Hans Zimmer Live
As an early 30th birthday present, my wonderfully kind sister bought tickets for us to go and see Hans Zimmer Live at the Bournemouth International Centre on 28th May. I have been a fan of Hans Zimmer’s work for some time, and was looking forward to it immensely. I was expecting an orchestral concert; Zimmer conducting an orchestra, playing his major film music works. This would have been fantastic, but what we got was so much more and so unexpected. I would go as far as to say it is the one of the best concerts I have ever seen, a spectacle of sheer genius and unrelenting talent.
It all started with the theme tune from Driving Miss Daisy (1989). Hans Zimmer himself on stage with his band of musicians. The soloistic lines in the piece enabled each of the instrumentalists to introduce themselves to the audience by way of their instrument, and with every note they played I realised the calibre of the musicians in front of me.
Crimson Tide (1995) was the next piece to be introduced, but I don’t think anyone in the audience was prepared for what was coming. The band began to play, but soon after, a curtain behind them was raised to reveal a huge percussion section; drums, timpani, xylophone, and right in the middle Satnam Ramgotra on kit. Focused and brilliant, the heartbeat of the concert. Oh wait, another curtain is raised behind the percussion to reveal a full orchestra of strings and brass, and a choir! There must have been well over one hundred musicians on stage, the sound was overwhelming and the audience were buzzing!
The whole concert was a journey through the film music of so many major blockbuster movies. The first half of the programme featured Zimmer’s better known works. I was brought to tears by the beautiful, haunting vocals from Gladiator (2000), and wanted to stand and pump my fist in the air during Pirates of the Caribbean (2003) led by a jaw dropping electric cello solo by Tina Guo. My inner British stopped me though and I stayed sat, tapping my foot with an enormous grin on my face! We were joined by the one and only Lebo M for the Lion King (1994) THE vocalist for the original film. Instantly recognisable and such a privilege for us to hear and watch as he sang The Circle of Life, accompanied by everyone on stage.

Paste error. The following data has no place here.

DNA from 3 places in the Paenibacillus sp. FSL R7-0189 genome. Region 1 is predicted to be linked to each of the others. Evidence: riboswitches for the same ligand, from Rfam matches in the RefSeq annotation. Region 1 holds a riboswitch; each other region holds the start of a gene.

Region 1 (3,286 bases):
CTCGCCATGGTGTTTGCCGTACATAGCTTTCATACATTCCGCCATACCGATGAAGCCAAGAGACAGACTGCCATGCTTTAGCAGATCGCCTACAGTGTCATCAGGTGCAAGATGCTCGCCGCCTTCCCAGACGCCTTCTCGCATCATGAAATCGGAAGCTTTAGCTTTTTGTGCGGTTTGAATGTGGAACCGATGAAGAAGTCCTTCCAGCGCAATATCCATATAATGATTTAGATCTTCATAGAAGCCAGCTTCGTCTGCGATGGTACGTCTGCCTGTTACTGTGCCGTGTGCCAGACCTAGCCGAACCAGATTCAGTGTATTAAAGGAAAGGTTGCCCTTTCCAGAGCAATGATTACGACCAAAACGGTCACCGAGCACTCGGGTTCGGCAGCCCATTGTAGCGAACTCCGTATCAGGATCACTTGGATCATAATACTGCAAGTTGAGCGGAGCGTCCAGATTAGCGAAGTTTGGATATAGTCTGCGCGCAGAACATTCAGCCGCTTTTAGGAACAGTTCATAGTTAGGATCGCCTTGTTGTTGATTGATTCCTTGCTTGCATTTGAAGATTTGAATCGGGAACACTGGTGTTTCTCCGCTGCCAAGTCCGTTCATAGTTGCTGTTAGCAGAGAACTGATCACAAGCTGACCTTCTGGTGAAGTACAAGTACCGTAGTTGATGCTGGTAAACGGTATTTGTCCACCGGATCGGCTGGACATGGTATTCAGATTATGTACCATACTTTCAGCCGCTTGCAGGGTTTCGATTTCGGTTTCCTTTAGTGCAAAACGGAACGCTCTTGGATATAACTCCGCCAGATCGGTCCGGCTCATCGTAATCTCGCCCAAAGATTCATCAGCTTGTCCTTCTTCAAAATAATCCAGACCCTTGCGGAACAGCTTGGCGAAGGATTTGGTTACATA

The second half of the programme was all about the action and superhero movies; The Dark Knight (2008), Man of Steel (2013), The Amazing Spider-Man 2 (2014). Gone were the well known melodies from the first half, replaced with a dark and menacing sound. Zimmer’s use of electronic instruments and sounds helped to create music that was loud and unsettling. The second half ended with Interstellar (2014), one of Zimmer’s most recent films, and I was so pleased when the musicians returned to the stage to play Inception (2010) as the encore, in my opinion one of his most accomplished works. The high pitched violin slide that ends the film (as the viewer is left to wonder whether the spinning top will topple), ended the whole concert. It was so simple, yet so dramatic. Just genius.
Throughout the concert Hans Zimmer introduced his music and delighted the audience with stories of how the film and music had come about. He came across as eccentric but humble. He talked of his nerves and how unexpected the success of his tour had been. He introduced his musicians and talked with huge pride and admiration for their talent.
I can only hope that Zimmer continues to write music and some day will do another tour. I will be first in line for tickets. As a musician myself, I was left mouth open at the skill displayed on stage that night. Inspirational in every way, and it has encouraged me to pick up my pencil and get back to composing music again.
It occurred to me whilst sat in the concert that music is an art form that does not require support or enhancement by anything else. In the context of Hans Zimmer’s music, a film is nothing without the music, but the music can still be everything without the film.